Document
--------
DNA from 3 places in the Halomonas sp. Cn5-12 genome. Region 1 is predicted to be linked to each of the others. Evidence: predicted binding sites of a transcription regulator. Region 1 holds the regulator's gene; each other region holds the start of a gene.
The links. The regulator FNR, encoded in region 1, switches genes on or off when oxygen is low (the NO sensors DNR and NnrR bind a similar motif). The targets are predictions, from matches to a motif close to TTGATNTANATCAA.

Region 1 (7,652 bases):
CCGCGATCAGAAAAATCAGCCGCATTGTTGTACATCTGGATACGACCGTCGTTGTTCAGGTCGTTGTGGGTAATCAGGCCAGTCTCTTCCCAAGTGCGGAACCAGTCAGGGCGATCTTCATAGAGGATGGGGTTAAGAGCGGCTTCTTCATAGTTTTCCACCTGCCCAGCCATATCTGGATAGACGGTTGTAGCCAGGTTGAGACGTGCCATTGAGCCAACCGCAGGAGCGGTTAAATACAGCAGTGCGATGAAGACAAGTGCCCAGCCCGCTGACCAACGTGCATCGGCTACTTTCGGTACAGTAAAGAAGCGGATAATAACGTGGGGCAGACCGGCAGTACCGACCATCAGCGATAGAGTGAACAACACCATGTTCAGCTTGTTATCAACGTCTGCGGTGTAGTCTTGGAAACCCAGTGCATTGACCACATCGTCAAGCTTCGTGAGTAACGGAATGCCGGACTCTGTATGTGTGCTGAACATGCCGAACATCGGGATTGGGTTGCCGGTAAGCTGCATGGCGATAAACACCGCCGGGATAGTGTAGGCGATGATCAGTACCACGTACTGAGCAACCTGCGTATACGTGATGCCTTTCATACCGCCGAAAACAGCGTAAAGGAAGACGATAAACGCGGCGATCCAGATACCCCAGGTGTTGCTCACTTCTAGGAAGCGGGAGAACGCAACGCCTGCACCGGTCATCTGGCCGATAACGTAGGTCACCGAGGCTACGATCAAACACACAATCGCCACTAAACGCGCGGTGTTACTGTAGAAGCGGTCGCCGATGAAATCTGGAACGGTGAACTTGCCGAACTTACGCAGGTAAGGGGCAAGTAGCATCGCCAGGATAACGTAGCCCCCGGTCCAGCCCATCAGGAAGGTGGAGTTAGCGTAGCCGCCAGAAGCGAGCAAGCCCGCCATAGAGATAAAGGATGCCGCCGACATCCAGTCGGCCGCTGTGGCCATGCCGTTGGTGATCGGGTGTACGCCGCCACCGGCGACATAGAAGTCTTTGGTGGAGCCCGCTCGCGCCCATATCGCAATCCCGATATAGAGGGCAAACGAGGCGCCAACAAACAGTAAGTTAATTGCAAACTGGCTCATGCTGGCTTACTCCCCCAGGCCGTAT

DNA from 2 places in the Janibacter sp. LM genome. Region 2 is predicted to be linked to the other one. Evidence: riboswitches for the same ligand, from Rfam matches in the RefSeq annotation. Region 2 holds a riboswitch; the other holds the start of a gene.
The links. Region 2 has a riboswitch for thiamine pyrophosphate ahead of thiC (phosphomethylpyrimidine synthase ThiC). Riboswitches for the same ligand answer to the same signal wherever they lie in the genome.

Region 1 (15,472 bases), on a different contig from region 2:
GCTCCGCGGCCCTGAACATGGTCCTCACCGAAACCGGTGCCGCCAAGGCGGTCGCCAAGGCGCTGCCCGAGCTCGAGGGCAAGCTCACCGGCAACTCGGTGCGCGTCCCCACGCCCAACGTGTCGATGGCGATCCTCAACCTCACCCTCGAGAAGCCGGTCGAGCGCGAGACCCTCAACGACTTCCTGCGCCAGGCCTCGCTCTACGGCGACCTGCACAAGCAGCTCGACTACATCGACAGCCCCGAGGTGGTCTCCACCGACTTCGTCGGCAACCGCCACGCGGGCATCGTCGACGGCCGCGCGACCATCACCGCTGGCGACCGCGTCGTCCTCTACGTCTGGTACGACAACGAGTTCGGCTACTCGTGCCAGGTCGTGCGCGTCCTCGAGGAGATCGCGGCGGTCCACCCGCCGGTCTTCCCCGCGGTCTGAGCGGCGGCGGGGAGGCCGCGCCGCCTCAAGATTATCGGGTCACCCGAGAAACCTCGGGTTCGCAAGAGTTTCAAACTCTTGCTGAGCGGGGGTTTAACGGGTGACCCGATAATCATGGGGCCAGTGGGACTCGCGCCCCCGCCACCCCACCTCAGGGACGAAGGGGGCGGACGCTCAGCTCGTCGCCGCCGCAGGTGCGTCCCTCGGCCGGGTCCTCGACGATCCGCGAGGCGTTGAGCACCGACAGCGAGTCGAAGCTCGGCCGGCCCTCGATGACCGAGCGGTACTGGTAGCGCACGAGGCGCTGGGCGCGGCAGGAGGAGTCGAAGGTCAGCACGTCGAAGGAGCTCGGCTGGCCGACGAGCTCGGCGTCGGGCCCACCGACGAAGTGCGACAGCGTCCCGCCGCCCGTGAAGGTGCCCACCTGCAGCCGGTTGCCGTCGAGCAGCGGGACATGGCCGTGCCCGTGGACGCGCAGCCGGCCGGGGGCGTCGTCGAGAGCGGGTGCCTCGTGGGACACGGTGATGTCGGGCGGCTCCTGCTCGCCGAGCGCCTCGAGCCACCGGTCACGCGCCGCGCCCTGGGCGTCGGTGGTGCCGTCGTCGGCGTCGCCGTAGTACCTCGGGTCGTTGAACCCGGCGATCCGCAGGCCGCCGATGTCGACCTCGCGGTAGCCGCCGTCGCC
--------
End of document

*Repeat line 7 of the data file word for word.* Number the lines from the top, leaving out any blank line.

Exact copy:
Region 1 (15,472 bases), on a different contig from region 2: